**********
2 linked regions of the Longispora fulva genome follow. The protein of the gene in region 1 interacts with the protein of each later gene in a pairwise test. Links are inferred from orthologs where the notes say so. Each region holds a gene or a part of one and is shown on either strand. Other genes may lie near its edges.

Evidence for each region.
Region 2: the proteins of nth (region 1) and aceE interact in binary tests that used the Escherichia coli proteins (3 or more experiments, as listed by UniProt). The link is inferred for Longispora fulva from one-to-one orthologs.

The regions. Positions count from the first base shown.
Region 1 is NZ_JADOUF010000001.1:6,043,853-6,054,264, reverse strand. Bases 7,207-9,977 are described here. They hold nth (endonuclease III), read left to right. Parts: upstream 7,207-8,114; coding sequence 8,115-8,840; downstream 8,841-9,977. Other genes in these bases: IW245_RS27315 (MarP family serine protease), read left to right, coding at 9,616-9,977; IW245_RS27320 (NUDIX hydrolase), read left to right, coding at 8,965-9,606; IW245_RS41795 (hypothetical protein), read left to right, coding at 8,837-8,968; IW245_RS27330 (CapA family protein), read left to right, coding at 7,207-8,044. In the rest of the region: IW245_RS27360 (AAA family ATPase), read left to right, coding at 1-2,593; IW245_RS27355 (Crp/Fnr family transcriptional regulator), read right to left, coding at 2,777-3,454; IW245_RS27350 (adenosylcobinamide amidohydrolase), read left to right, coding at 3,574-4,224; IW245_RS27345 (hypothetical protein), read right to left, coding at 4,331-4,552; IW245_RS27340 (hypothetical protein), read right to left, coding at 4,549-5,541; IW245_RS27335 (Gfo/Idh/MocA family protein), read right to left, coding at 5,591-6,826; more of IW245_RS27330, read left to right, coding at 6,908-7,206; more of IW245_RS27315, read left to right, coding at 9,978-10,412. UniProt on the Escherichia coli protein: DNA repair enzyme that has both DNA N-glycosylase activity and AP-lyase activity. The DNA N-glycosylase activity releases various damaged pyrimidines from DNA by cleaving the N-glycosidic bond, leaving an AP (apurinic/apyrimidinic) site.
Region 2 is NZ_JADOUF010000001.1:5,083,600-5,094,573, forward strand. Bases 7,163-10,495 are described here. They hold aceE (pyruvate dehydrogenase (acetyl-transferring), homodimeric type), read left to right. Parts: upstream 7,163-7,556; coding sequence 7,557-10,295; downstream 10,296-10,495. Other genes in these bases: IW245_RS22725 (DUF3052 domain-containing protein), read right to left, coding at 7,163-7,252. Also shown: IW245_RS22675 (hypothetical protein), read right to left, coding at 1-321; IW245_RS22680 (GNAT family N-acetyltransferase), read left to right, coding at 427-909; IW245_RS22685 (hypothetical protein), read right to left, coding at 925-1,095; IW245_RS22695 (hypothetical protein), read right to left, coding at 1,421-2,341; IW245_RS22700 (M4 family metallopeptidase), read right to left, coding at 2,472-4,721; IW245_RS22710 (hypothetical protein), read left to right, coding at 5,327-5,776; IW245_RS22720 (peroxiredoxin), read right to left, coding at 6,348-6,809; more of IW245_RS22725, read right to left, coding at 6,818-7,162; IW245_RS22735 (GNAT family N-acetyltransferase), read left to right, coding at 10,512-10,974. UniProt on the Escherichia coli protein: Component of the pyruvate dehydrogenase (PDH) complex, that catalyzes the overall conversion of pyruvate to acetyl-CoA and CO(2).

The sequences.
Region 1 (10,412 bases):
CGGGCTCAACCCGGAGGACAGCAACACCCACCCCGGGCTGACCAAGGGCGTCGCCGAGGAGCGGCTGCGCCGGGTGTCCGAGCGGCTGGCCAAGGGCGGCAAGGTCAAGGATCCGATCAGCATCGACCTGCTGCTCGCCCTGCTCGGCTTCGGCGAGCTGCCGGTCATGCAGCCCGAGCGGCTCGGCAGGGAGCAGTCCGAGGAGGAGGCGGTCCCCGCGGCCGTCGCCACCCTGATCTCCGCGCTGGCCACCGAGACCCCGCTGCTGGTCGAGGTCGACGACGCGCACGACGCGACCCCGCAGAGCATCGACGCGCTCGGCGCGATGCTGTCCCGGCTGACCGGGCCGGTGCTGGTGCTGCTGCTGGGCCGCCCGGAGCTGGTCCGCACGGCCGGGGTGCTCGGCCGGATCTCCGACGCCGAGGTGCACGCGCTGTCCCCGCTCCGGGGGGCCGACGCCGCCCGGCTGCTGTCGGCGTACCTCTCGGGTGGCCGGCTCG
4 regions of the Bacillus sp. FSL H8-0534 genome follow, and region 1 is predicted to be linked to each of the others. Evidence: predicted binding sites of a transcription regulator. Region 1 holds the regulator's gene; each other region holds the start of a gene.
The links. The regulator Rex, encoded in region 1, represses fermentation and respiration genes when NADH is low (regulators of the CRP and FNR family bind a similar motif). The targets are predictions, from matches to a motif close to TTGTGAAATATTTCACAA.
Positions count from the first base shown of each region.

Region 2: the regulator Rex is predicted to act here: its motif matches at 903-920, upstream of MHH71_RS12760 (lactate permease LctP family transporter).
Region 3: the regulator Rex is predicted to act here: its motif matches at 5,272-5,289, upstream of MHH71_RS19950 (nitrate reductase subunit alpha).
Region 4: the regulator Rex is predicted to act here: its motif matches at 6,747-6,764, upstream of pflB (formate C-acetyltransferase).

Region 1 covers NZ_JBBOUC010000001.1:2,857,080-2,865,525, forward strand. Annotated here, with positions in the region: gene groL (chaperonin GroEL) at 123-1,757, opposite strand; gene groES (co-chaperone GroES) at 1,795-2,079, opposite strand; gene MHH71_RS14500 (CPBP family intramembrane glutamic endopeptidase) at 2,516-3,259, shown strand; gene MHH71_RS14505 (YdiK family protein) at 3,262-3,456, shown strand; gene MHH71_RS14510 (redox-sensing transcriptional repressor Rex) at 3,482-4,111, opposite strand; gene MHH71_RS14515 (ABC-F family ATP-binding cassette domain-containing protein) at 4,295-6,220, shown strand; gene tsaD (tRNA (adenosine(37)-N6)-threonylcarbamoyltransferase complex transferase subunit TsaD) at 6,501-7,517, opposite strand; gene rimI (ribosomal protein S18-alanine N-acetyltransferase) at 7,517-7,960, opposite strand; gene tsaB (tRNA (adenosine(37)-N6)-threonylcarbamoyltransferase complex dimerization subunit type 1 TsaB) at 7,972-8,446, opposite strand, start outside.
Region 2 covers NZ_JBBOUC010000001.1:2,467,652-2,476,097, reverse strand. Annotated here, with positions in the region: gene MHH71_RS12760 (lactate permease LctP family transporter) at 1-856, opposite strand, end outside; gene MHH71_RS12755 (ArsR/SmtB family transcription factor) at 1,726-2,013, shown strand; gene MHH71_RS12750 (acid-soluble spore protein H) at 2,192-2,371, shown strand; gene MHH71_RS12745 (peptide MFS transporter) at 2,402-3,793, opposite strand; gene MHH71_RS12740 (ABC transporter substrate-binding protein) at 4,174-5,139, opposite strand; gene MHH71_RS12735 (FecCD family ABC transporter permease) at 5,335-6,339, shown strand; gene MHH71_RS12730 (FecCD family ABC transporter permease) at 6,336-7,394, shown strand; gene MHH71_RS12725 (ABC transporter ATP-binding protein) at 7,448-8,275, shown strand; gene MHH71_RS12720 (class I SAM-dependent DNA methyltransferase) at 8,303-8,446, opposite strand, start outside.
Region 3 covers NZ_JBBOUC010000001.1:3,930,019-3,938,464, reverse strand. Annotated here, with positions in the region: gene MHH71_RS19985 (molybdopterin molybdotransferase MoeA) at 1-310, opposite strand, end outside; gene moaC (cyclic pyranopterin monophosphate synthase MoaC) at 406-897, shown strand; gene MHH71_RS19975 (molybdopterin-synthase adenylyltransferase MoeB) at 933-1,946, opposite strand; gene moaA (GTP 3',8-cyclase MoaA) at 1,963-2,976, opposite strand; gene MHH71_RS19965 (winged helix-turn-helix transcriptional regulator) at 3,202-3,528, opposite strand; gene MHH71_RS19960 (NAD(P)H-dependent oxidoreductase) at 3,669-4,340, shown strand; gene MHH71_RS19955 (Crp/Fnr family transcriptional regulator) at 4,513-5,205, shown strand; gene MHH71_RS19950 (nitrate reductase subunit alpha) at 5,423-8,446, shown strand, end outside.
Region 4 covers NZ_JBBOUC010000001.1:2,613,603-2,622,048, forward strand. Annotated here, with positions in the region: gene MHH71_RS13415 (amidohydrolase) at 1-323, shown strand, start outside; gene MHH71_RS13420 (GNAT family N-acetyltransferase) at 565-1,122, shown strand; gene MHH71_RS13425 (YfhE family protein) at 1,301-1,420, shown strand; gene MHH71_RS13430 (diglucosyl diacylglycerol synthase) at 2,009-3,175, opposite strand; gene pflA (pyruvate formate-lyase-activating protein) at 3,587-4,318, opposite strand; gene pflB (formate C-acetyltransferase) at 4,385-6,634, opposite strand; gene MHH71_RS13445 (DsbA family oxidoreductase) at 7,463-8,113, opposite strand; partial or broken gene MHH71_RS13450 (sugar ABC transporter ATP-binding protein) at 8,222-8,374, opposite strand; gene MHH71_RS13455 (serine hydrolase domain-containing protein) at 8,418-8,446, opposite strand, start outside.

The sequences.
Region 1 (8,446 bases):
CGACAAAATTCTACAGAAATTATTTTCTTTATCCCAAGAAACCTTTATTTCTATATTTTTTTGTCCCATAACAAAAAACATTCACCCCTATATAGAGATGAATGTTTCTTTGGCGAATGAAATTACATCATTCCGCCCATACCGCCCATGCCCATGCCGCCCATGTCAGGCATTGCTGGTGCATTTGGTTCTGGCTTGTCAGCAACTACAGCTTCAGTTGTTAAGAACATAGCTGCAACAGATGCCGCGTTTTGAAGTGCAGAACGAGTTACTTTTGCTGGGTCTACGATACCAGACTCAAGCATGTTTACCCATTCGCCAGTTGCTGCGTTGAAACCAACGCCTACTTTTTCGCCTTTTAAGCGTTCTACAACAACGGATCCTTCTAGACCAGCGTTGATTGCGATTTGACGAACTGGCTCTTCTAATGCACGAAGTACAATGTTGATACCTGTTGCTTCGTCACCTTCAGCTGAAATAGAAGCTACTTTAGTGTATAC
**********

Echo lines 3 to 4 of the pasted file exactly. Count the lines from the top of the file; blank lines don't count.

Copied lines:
Region 2: the proteins of nth (region 1) and aceE interact in binary tests that used the Escherichia coli proteins (3 or more experiments, as listed by UniProt). The link is inferred for Longispora fulva from one-to-one orthologs.

The regions. Positions count from the first base shown.